Hemlock Society Right-to-Die Video Library
This program on end-of-life options for those with Alzheimer's or dementia talks about the importance of advance directives, POLST and do-not-resuscitate (DNR) forms. We learn most surgeons won't allow DNR during the peri-operative period.
Hanna Wilder relates a heart-wrenching story about her mother-in-law, who has Alzheimer's. The story tells how the daughter (healthcare proxy) was pressured (guilt tripped) by a surgeon to perform a surgery the daughter was reluctant to approve of due to her mother's advance care directive. It illustrates how easily health care proxies can be pressured by the medical establishment to go against their instinct to say no.
Lisa Heikoff, M.D., geriatrician, stresses the importance of disclosing an Alzheimer's diagnosis in the early stages. She relates the surprising and major life change her brother-in-law made in the face of his early Alzheimer's diagnosis. She advises us that all of our local healthcare facilities are required to have bioethics committees. You can request a consultation if you are uncomfortable with a provider's recommendation. She also answers a question regarding decisional capacity. There are different levels depending on the complexity of the issue. She advises when there are questions about a person's decisional capacity after a diagnosis has been established, prior to them signing an important document, you should have them evaluated by an experienced neurologist, geriatrician or psychiatrist; one who has experience in determining decisional capacity. She also reminds us that institutions are required by regulations to feed a patient; making the Voluntarily Stopping Eating and Drinking (VSED) method difficult to pull off if one is in an institution and cannot remember things.
Amy Abrams, MSW, MPH, tells us about the many educational programs the San Diego Alzheimer's Association has for patients and caregivers; and the distressing fact that approximately 50% of Alzheimer's patients have anosognosia, which is a complete unawareness of their illness.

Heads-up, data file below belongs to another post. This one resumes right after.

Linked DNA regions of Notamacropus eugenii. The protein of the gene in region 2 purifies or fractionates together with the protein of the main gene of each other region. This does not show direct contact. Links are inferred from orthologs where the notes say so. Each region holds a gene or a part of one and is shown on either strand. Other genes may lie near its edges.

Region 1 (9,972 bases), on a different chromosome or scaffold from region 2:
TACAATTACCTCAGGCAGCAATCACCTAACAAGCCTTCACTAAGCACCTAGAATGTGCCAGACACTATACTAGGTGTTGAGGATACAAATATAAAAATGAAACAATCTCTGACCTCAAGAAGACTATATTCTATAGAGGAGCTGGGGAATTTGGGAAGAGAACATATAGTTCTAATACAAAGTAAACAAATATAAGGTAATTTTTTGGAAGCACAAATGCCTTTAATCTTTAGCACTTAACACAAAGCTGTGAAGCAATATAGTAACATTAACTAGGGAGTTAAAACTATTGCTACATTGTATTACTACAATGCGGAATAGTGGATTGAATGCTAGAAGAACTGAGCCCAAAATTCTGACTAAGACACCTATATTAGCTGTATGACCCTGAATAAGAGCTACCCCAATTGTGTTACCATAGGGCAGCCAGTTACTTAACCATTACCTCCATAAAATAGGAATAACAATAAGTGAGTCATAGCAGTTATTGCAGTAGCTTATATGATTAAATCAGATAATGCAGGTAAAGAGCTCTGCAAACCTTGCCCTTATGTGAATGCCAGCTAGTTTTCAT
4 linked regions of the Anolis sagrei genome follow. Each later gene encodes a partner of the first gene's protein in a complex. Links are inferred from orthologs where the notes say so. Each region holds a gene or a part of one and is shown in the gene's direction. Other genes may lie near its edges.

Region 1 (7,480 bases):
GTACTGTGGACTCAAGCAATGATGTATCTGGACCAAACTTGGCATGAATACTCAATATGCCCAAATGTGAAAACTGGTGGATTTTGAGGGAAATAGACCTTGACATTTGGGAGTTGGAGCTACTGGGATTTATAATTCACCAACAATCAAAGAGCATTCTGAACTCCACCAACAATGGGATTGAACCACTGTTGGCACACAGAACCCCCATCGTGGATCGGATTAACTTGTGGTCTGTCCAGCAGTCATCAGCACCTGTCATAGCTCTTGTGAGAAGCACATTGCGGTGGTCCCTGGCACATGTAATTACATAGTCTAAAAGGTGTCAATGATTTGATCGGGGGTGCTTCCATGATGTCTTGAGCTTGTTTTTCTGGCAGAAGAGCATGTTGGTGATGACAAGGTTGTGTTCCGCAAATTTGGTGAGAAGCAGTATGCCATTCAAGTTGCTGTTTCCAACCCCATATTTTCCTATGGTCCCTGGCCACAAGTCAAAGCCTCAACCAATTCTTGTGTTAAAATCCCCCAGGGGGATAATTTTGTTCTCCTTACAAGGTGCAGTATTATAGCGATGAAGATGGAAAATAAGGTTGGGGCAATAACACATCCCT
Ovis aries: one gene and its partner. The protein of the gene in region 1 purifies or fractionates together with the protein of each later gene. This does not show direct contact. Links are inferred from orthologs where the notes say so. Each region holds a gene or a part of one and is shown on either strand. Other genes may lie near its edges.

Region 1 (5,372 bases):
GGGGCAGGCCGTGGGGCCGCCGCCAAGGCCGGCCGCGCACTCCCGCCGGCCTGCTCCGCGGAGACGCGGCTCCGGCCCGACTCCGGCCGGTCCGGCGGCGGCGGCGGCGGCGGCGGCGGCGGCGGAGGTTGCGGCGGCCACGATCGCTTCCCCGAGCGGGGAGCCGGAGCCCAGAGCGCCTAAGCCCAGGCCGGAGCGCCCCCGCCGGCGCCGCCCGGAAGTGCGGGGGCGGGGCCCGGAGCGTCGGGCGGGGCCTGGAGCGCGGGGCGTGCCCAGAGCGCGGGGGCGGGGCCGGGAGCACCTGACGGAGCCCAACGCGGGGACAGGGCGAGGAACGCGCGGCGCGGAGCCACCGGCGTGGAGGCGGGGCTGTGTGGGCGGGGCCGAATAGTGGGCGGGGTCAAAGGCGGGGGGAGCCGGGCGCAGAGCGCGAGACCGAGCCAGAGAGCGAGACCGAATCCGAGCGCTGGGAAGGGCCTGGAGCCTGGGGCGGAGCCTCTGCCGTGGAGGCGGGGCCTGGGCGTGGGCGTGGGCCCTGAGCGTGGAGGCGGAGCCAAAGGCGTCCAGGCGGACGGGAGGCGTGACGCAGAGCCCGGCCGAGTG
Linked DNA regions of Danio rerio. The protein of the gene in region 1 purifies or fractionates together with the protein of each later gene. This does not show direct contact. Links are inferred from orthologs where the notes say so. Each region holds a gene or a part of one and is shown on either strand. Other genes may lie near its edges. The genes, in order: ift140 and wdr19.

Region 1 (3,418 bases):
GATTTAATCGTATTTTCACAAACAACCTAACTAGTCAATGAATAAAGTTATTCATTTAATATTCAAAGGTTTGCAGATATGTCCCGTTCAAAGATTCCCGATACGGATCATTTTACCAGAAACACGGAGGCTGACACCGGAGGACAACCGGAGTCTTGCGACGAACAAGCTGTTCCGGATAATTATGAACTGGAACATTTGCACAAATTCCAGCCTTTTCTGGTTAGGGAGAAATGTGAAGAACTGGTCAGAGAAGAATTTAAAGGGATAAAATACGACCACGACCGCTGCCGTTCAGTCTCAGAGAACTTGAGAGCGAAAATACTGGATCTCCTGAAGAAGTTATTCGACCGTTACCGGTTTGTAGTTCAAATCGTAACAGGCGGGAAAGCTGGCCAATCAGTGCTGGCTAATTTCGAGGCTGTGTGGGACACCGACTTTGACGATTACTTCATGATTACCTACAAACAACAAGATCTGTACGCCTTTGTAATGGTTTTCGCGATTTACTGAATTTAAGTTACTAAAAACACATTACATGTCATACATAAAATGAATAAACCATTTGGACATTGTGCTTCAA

Dr. Bob Uslander reminds us that we have the right to refuse medical treatment and relates a strategy to avoid unwanted trips to the emergency room when an elderly person is reaching the end-of-life stage.
We learned about options for using your body for good after you die, including tissue and organ donation, as well as body donation to universities for use by medical students to practice operations. Also dicussed were ways to save money on funeral costs and the many ways ashes from cremation can be incorporated into everyday items, including jewelry and even paint.
Sept. 16, 2017-Dying in the Age of Choice - presented to the San Diego Independent Scholars by Faye Girsh
Dr. Bob Uslander, MD. Dr. Bob is dedicated to helping people live with joy, and without fear and struggle, at any stage of life and especially in the face of challenging or terminal illness.
July 10, 2017 - California End of Life Option Act Panel Discussion
With Prop 64, which makes cannabis for recreational use legal for adults in California, coming online in 2018, it will be even more important than ever that people who wish to use cannabis medicinally are armed with accurate & responsible information.
March 19, 2017 - What If Your Heart Stops?
January 17, 2017 - Brittany Maynard's Mom Talks About her Daughter's Life and Chosen Death
Speaker: Mitsuo Tomita, M.D. Mits is long-time member of the Hemlock Society of San Diego and a physician retired from Kaiser . Dr. Tomita shared with us some of the findings from the first (as far as we know) conference ever held on VSED (vee-sed). It was mentioned in the talk that VSED can sometimes be faster (usually 6-13 days) than using the law when you consider the time spent trying to find willing doctors and waiting the required waiting times.